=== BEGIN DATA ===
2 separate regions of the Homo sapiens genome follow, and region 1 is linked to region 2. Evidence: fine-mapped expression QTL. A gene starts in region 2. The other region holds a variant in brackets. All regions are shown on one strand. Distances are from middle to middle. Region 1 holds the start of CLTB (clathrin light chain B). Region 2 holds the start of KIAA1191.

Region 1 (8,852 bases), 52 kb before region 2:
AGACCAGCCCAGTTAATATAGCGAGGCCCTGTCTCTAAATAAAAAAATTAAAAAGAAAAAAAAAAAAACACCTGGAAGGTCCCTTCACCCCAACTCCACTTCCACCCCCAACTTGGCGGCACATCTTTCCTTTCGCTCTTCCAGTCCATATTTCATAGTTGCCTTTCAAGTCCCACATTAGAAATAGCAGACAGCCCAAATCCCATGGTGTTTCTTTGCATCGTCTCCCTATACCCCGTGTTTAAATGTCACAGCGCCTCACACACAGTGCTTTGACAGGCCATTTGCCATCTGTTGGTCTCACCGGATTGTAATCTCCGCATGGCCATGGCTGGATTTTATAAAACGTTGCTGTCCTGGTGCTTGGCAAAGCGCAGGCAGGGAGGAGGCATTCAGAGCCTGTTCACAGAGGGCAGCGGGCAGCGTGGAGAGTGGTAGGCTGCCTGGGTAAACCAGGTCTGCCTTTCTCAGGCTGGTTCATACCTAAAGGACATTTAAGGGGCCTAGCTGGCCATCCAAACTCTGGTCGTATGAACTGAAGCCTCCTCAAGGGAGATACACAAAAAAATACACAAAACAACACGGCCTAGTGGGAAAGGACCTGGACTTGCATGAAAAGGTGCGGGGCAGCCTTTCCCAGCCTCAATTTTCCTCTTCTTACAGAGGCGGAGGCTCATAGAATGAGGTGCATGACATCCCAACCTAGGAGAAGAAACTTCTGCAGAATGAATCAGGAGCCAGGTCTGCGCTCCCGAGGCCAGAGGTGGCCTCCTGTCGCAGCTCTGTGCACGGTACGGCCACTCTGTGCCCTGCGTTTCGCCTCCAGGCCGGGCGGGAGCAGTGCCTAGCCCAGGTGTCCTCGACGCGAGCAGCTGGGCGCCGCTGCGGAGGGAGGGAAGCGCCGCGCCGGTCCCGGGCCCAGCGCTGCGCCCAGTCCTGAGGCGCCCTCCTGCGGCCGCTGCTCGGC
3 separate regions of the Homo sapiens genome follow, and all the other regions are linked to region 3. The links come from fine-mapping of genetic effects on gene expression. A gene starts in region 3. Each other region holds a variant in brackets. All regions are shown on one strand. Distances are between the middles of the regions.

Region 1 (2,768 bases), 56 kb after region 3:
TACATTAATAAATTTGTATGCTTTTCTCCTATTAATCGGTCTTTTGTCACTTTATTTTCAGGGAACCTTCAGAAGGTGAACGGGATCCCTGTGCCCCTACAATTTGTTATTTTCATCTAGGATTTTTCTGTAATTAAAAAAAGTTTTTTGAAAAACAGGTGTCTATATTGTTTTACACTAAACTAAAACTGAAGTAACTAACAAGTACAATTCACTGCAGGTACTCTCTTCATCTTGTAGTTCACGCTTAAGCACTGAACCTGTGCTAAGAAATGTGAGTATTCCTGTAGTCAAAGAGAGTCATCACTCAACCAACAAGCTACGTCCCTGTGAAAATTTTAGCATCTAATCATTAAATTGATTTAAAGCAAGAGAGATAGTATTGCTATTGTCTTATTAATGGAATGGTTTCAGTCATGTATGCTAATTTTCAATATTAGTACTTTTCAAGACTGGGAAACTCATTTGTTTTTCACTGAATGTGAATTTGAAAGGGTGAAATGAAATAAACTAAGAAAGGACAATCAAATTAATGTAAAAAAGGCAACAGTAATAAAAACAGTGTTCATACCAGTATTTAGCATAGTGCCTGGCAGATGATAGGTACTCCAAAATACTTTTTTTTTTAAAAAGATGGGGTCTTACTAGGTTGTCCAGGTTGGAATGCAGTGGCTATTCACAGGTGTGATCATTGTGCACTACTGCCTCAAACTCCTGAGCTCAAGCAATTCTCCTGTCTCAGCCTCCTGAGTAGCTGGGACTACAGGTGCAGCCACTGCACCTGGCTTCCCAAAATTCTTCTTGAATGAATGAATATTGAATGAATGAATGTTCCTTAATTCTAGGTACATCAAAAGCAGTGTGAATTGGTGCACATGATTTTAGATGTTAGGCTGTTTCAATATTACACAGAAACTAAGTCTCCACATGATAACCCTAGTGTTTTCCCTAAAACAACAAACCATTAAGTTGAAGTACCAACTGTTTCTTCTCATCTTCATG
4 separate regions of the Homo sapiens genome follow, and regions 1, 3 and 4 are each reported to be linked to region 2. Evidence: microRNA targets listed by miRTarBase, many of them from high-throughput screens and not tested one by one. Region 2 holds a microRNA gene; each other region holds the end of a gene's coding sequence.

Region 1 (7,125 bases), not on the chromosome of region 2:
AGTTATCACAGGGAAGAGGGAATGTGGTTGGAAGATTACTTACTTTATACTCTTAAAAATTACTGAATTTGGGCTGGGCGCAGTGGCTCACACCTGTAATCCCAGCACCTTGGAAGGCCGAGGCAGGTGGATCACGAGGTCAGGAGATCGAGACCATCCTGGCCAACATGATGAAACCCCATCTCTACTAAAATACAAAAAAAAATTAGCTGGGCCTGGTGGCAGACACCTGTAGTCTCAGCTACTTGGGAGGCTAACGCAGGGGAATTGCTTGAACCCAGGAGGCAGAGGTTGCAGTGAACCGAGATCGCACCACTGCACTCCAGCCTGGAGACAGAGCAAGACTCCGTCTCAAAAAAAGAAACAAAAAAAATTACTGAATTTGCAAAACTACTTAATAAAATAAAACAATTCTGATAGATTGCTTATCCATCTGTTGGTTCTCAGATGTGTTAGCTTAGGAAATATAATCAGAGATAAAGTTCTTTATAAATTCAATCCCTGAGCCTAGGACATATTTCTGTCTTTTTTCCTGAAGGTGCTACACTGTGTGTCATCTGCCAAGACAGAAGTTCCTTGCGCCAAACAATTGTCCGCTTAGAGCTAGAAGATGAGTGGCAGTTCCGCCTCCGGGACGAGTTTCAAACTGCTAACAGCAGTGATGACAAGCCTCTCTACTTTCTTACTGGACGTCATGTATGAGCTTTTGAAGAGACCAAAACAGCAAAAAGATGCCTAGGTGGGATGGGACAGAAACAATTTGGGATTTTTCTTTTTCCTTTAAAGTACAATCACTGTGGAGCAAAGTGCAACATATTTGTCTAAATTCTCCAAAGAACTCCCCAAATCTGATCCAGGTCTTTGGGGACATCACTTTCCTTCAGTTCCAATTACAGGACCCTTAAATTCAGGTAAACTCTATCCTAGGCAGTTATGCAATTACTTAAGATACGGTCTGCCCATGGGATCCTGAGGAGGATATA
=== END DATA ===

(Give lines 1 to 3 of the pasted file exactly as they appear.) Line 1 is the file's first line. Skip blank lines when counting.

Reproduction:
2 separate regions of the Homo sapiens genome follow, and region 1 is linked to region 2. Evidence: fine-mapped expression QTL. A gene starts in region 2. The other region holds a variant in brackets. All regions are shown on one strand. Distances are from middle to middle. Region 1 holds the start of CLTB (clathrin light chain B). Region 2 holds the start of KIAA1191.

Region 1 (8,852 bases), 52 kb before region 2:
AGACCAGCCCAGTTAATATAGCGAGGCCCTGTCTCTAAATAAAAAAATTAAAAAGAAAAAAAAAAAAACACCTGGAAGGTCCCTTCACCCCAACTCCACTTCCACCCCCAACTTGGCGGCACATCTTTCCTTTCGCTCTTCCAGTCCATATTTCATAGTTGCCTTTCAAGTCCCACATTAGAAATAGCAGACAGCCCAAATCCCATGGTGTTTCTTTGCATCGTCTCCCTATACCCCGTGTTTAAATGTCACAGCGCCTCACACACAGTGCTTTGACAGGCCATTTGCCATCTGTTGGTCTCACCGGATTGTAATCTCCGCATGGCCATGGCTGGATTTTATAAAACGTTGCTGTCCTGGTGCTTGGCAAAGCGCAGGCAGGGAGGAGGCATTCAGAGCCTGTTCACAGAGGGCAGCGGGCAGCGTGGAGAGTGGTAGGCTGCCTGGGTAAACCAGGTCTGCCTTTCTCAGGCTGGTTCATACCTAAAGGACATTTAAGGGGCCTAGCTGGCCATCCAAACTCTGGTCGTATGAACTGAAGCCTCCTCAAGGGAGATACACAAAAAAATACACAAAACAACACGGCCTAGTGGGAAAGGACCTGGACTTGCATGAAAAGGTGCGGGGCAGCCTTTCCCAGCCTCAATTTTCCTCTTCTTACAGAGGCGGAGGCTCATAGAATGAGGTGCATGACATCCCAACCTAGGAGAAGAAACTTCTGCAGAATGAATCAGGAGCCAGGTCTGCGCTCCCGAGGCCAGAGGTGGCCTCCTGTCGCAGCTCTGTGCACGGTACGGCCACTCTGTGCCCTGCGTTTCGCCTCCAGGCCGGGCGGGAGCAGTGCCTAGCCCAGGTGTCCTCGACGCGAGCAGCTGGGCGCCGCTGCGGAGGGAGGGAAGCGCCGCGCCGGTCCCGGGCCCAGCGCTGCGCCCAGTCCTGAGGCGCCCTCCTGCGGCCGCTGCTCGGC